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Album Review

Perhaps it's no surprise that following 1996's Factory Showroom, They Might Be Giants began a prolonged recording absence, releasing only the Internet-only album Long Tall Weekend in 1999. Factory Showroom suggested that the band had backed themselves into a corner, as the humor of their early records had waned and even the band's trademark hooks were confined to a few tracks. Mink Car, however, symbolizes a radical shift in direction — backward — into some of the same stylistic territory covered on their landmark 1990 album, Flood. Nowhere is this shift more evident than in the choice of Flood producers Langer and Winstanley on several cuts, particularly the Flood sound-alike "Bangs." Mink Car is far from a retread, however, as the band takes lessons that they've learned since 1990 — like that they sound really, really good when they play with a full band — and incorporates them into that classic sound. That means that Mink Car is in many ways the beginning of a new part of They Might Be Giants' career. Much like on Factory Showroom, the band does recycle a few cuts, including "Older" and "She Thinks She's Edith Head" from Long Tall Weekend and the non-LP single "Working Undercover for the Man" for the disc. But of the cuts, there's a healthy mixture of old-school TMBG humor in strange, short songs like "I've Got a Fang" and "Wicked Little Critta," and fairly straightforward pop/rock like "Another First Kiss." That track and the mock-Euro-disco-based first single, "Man, It's So Loud in Here," both sport the trademark radio-ready production of Fountains of Wayne's Adam Schlessinger, who pops up in one of many cameo spots on the album. Former Soul Coughing vocalist M. Doughty also stops by to sing on a track, and Catatonia frontwoman Cerys Matthews screams one frightening verse in the stomping "Cyclops Rock." All this may sound like a mess, but the band seems to have realized that they're often loved because their sound is all over the place, not in spite of it, and in response to that revelation they've released one of their strongest batches of songs.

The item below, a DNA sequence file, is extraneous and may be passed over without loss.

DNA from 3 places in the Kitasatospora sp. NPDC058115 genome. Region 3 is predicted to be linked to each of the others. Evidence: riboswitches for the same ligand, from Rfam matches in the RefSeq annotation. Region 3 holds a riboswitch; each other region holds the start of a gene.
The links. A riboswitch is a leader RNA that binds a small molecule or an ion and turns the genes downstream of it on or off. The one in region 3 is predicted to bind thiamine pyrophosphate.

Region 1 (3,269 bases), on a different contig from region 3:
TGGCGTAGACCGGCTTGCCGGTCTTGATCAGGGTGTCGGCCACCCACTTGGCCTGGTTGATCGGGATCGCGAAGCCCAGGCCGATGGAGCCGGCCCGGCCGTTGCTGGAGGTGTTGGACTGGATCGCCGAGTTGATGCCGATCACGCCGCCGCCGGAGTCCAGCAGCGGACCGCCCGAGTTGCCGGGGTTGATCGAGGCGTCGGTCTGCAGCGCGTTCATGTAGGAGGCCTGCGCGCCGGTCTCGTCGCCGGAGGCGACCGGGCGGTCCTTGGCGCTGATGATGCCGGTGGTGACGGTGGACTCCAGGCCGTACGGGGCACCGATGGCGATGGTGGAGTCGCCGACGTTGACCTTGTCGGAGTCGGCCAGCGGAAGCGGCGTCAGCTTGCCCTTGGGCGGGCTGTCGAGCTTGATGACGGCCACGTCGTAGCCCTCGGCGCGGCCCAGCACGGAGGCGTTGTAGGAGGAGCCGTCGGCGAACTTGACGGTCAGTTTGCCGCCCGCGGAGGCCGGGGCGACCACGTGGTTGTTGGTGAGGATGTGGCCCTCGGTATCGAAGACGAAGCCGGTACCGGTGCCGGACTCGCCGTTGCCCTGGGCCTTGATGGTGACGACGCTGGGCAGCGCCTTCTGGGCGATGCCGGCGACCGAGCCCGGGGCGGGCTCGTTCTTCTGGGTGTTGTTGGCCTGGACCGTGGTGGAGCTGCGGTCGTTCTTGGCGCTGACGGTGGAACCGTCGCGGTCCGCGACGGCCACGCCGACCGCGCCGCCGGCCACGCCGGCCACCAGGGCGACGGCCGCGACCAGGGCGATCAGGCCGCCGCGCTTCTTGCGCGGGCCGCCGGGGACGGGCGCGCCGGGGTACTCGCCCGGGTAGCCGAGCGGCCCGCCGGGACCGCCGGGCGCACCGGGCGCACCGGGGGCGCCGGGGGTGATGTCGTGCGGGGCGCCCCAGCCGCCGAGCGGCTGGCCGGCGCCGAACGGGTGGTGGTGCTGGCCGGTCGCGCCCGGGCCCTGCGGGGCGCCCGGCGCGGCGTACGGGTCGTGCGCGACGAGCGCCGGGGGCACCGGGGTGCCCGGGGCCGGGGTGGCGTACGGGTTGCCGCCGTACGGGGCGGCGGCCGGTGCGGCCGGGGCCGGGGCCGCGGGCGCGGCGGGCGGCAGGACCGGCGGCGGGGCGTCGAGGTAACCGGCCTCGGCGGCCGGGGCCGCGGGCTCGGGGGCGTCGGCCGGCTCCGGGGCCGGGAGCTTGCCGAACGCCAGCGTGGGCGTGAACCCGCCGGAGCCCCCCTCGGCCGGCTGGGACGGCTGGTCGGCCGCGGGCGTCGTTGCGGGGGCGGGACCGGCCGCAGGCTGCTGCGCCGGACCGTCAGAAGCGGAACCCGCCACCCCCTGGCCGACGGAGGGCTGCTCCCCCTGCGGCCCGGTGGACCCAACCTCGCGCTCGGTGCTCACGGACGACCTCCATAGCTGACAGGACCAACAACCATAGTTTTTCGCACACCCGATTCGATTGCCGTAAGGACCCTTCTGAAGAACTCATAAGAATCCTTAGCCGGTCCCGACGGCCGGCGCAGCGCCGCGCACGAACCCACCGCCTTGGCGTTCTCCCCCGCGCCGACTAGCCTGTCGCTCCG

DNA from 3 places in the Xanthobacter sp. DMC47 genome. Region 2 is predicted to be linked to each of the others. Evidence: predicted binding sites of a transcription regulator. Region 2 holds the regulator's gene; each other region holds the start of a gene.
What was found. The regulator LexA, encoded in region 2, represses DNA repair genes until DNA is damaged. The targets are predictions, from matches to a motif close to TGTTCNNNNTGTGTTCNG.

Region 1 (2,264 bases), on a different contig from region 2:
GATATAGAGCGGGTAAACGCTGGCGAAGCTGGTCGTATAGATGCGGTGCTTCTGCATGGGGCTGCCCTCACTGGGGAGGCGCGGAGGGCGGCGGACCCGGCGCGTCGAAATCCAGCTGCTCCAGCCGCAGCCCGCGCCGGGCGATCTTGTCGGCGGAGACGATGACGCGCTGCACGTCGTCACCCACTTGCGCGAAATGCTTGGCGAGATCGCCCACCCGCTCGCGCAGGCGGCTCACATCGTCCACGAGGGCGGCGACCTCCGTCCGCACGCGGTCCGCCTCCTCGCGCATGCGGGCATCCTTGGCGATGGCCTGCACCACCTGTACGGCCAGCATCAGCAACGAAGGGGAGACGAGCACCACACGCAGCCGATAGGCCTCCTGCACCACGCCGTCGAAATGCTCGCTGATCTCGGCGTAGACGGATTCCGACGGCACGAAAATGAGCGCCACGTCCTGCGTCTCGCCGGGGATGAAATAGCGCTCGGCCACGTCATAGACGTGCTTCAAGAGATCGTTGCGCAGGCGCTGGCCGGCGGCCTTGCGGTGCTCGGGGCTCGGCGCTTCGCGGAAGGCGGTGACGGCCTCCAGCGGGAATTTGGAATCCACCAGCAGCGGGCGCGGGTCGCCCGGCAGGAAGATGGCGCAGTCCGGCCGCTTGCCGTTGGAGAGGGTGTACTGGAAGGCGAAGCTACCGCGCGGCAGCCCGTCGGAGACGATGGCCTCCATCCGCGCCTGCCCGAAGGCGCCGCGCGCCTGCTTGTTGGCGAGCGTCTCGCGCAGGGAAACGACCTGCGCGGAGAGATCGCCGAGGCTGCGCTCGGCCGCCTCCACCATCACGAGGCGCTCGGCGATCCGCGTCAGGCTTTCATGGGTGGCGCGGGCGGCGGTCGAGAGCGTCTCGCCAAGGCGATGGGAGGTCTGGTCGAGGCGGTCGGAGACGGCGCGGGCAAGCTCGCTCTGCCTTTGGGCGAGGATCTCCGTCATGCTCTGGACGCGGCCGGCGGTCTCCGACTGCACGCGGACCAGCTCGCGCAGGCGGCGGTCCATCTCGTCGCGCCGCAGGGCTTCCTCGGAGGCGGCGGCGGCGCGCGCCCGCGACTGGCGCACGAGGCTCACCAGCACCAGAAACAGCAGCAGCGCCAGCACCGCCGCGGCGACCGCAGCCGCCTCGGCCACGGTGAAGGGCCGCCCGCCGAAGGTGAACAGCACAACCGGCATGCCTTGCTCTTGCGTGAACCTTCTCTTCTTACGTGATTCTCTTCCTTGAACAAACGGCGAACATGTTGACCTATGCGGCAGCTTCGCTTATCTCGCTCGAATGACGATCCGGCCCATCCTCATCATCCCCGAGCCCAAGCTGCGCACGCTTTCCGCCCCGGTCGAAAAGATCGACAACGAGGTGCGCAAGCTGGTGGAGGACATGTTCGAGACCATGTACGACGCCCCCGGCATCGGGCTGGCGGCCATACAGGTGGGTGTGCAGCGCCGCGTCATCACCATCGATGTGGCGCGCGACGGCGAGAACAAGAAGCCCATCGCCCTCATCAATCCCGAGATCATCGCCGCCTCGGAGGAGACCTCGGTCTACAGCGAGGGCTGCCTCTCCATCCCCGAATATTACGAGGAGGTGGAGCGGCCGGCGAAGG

Formed: 1983 in Boston, MA

Genre: Alternative

Years Active: '80s, '90s, '00s, '10s

Combining a knack for infectious melodies with a quirky sense of humor and a vaguely avant-garde aesthetic borrowed from the New York post-punk underground, They Might Be Giants became an unlikely alternative rock success story as they reinvented themselves throughout their career. Musically, John Flansburgh and John Linnell borrowed from everywhere, but this eclecticism was enhanced by their arcane sensibilities. The duo referenced everything from British Invasion to Tin Pan Alley, while making...
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